A poem, written in Arabic and translated into Latin to celebrate the Coronation of King Charles II 360 years ago has emerged and been brought back to life in time for the Coronation of King Charles III.
The poem, written by Edward Pococke in 1660 celebrates the return of Charles II to Britain after years in exile following the English Civil War. Pococke was the professor of Arabic and Hebrew at Oxford University and his poem captured the jubilant mood of the nation.
“Your glory is a constant breeze, touching the land from West to East.” Edward Pococke, 1660.
The poem has come to light via conversations between Samera Hassan of MEMOs (Medieval and Early Modern Orients), The Bodleian Library and Sussex potter, Carole Bennett.
The Arabic text forms the centrepiece of her latest exhibition, ‘Reflections of the Silk Road’, which opens at the Royal Pavilion on March 21st. Carole Bennett has used the original text in both Arabic and Latin and inscribed it on a series of six triumphal bowls, named The Coronation Vases.
Carole Bennett is an established artist and calligrapher. She researches ancient and medieval Arabic texts and inscribes them on porcelain bowls and vessels, which are created entirely by hand in her small, rural studio in East Sussex.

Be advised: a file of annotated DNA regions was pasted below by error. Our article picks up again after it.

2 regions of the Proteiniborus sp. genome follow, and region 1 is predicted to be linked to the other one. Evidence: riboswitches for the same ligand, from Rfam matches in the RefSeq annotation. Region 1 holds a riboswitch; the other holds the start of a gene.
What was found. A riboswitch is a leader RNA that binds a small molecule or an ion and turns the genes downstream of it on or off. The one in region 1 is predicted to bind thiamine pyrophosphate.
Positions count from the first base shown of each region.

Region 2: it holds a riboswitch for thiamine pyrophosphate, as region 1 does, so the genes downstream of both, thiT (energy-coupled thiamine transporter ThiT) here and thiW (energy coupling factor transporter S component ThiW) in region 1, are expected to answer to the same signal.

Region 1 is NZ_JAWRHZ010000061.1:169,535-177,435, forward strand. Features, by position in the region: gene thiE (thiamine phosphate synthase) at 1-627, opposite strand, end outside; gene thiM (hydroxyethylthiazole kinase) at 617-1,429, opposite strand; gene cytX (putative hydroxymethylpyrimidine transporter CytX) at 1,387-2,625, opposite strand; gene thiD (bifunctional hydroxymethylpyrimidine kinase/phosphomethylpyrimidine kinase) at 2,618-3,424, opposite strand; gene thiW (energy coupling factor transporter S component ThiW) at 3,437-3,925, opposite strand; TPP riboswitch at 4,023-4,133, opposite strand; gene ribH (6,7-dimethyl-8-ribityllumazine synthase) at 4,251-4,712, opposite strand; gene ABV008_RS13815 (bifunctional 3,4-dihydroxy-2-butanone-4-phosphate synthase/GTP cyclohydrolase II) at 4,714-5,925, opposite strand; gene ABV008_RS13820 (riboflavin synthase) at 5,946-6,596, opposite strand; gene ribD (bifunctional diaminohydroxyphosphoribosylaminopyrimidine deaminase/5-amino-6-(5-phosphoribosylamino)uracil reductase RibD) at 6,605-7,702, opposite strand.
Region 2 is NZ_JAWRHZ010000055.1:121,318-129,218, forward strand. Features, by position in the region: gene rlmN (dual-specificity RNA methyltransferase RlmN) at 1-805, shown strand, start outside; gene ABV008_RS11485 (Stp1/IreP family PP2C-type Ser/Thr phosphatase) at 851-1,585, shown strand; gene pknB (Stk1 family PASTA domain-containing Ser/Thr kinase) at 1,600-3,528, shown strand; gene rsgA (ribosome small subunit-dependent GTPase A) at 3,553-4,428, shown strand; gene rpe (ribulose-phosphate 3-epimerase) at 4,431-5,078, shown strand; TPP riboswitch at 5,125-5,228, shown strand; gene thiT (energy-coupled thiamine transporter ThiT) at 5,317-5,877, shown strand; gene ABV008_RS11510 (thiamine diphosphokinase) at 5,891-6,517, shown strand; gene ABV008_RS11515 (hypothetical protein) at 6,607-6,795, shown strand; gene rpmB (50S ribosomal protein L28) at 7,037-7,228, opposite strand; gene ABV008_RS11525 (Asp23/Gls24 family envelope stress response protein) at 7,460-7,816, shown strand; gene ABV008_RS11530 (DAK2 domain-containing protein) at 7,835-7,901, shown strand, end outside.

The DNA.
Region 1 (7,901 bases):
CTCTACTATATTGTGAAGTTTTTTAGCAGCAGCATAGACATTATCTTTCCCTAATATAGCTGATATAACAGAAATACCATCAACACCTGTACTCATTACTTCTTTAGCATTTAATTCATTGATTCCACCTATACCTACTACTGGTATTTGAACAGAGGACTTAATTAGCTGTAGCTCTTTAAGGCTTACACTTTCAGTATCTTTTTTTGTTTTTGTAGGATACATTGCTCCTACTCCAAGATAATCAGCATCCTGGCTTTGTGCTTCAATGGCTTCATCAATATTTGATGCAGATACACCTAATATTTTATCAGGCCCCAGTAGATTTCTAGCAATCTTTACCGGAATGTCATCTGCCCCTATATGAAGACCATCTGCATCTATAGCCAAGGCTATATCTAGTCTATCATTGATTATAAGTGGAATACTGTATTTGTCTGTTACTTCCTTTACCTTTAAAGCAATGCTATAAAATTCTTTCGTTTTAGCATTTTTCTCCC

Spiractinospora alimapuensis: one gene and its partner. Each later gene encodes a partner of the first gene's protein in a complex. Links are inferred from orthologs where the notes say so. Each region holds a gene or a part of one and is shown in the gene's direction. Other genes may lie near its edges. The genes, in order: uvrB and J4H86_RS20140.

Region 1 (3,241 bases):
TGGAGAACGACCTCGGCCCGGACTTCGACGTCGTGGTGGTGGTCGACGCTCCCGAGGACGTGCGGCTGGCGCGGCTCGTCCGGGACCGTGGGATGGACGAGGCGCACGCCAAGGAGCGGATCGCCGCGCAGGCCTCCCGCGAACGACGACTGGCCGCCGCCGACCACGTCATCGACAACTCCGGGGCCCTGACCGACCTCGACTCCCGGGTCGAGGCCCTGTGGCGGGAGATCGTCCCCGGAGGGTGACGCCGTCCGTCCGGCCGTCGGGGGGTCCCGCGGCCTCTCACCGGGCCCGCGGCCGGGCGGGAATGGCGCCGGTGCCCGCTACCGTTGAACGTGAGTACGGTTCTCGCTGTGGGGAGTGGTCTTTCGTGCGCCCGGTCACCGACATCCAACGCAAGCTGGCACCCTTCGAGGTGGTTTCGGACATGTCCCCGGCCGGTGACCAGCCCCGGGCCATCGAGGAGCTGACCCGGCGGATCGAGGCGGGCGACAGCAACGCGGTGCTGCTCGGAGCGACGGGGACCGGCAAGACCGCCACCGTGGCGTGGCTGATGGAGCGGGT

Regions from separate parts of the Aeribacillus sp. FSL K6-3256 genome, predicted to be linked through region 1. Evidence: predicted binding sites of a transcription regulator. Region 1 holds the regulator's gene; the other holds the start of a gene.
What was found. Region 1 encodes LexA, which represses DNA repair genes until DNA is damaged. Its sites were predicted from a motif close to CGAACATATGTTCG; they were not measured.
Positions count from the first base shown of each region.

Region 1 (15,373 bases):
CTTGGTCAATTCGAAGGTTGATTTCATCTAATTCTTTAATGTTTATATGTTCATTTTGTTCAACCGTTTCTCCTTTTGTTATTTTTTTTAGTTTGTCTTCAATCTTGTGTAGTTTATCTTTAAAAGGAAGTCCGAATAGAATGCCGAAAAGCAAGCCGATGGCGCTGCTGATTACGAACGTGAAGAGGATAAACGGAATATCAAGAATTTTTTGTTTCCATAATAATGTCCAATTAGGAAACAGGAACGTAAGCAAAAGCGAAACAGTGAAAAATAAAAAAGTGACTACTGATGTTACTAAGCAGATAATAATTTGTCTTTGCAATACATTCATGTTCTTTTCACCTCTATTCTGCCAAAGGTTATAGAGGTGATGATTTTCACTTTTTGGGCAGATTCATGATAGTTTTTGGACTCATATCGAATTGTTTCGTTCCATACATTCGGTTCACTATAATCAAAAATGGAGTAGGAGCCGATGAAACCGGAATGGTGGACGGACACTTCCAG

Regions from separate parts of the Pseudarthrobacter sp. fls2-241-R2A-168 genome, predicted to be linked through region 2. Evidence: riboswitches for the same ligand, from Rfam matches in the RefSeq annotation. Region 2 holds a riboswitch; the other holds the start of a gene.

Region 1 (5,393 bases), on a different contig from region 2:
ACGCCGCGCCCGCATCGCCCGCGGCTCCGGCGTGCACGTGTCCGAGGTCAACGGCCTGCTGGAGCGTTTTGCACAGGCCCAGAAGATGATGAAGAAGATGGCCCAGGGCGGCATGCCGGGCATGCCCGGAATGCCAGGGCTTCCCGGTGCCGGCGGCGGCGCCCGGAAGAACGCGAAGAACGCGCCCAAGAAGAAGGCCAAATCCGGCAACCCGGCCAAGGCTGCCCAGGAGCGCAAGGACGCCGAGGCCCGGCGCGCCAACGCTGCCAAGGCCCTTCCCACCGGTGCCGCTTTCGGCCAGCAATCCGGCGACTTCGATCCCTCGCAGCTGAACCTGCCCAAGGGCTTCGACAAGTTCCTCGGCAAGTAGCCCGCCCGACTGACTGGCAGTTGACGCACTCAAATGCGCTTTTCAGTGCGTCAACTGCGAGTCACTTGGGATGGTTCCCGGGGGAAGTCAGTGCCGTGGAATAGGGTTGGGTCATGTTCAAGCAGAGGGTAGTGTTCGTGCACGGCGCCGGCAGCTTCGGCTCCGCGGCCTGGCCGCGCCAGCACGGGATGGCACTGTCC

“It is a wonderful coincidence, to come across a poem written in Arabic celebrating the coronation of King Charles II when we are about to witness the coronation of our own King, Charles III. It was delightful to discover that a deep fascination and love of the beautiful Arabic language was as alive and well in the early 17th century as it is today.
"The poem is incredibly beautiful, full of joy and optimism and it seemed right to incorporate it into a new body of work, in time for the coronation”.
The exhibition celebrates the extraordinary cultural interchange along the length of the Silk Road, from the Mediterranean Coast to Xian in China, that took place for centuries. In this exhibition Carole Bennett has used a range of new glazes and lustres to capture the full richness of the ceramic traditions along the Silk Road
It is open to the public in the William IV room of the Brighton Pavilion on March 21st and 22nd from 10am until 5pm.
All proceeds from the exhibition are being donated to Depaul International, the charity which has been fighting homelessness – one of the most severe expressions of social inequality, poverty and exclusion – for over 30 years, currently across seven countries, including the UK and Ukraine. They support the homeless and marginalised people and are now providing a lifeline to over 30,000 people a day in Ukraine.
Exhibition: Reflections of the Silk Road, 21st and 22nd March 2023 at the Brighton Royal Pavilion, Brighton.